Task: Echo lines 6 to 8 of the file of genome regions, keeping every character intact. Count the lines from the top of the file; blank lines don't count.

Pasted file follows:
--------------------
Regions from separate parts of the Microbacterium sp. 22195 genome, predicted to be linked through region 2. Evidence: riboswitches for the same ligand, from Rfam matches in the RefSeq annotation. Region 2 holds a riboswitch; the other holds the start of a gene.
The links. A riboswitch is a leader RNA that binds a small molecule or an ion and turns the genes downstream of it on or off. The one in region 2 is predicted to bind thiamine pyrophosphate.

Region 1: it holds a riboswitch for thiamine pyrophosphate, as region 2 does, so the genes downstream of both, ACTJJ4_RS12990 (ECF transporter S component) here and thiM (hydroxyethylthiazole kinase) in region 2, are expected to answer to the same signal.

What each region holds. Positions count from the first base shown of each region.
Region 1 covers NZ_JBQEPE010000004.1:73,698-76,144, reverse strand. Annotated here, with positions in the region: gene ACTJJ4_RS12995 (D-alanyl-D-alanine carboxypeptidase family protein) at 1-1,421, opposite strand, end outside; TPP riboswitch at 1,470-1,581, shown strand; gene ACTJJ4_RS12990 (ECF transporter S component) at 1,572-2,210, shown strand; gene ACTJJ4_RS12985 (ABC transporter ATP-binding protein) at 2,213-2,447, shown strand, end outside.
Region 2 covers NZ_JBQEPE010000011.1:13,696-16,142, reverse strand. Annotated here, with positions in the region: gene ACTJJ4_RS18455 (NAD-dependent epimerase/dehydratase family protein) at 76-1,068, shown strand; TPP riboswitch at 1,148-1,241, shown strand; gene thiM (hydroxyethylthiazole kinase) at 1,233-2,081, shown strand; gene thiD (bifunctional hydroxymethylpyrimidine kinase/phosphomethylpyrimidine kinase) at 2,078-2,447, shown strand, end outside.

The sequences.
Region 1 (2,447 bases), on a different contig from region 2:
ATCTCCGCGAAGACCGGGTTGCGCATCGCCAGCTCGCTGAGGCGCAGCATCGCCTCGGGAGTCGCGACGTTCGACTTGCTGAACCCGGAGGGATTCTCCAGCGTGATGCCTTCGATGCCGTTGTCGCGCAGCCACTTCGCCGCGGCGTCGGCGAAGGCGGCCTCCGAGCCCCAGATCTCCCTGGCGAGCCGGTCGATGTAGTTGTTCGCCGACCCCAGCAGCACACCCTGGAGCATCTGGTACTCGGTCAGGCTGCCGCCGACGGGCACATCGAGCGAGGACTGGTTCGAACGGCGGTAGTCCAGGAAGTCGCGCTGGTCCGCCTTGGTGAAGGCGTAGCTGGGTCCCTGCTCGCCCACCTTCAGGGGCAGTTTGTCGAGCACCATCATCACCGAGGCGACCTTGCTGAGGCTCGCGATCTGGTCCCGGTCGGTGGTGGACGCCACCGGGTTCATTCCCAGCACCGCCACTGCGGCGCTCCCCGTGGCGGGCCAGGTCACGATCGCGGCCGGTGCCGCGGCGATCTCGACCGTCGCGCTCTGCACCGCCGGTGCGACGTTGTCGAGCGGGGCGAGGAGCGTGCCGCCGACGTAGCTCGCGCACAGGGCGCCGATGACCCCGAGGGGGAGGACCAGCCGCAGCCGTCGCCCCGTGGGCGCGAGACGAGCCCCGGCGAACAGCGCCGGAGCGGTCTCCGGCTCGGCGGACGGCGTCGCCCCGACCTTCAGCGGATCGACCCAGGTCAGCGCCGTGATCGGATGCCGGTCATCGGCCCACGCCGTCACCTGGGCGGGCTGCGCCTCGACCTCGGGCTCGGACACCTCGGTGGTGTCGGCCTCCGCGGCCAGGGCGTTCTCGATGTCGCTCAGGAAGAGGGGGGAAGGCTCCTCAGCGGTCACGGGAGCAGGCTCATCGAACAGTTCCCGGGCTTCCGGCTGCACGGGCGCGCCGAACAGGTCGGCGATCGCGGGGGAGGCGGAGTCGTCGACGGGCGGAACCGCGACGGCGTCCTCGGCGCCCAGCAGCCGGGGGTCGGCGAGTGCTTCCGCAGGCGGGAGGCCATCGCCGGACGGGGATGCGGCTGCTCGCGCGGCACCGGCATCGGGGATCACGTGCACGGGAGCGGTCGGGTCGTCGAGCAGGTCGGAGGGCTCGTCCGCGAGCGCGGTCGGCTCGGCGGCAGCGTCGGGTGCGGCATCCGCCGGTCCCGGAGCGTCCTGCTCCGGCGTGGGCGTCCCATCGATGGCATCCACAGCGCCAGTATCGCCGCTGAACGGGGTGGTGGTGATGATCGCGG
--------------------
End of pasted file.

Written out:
Region 2 covers NZ_JBQEPE010000011.1:13,696-16,142, reverse strand. Annotated here, with positions in the region: gene ACTJJ4_RS18455 (NAD-dependent epimerase/dehydratase family protein) at 76-1,068, shown strand; TPP riboswitch at 1,148-1,241, shown strand; gene thiM (hydroxyethylthiazole kinase) at 1,233-2,081, shown strand; gene thiD (bifunctional hydroxymethylpyrimidine kinase/phosphomethylpyrimidine kinase) at 2,078-2,447, shown strand, end outside.

The sequences.
Region 1 (2,447 bases), on a different contig from region 2: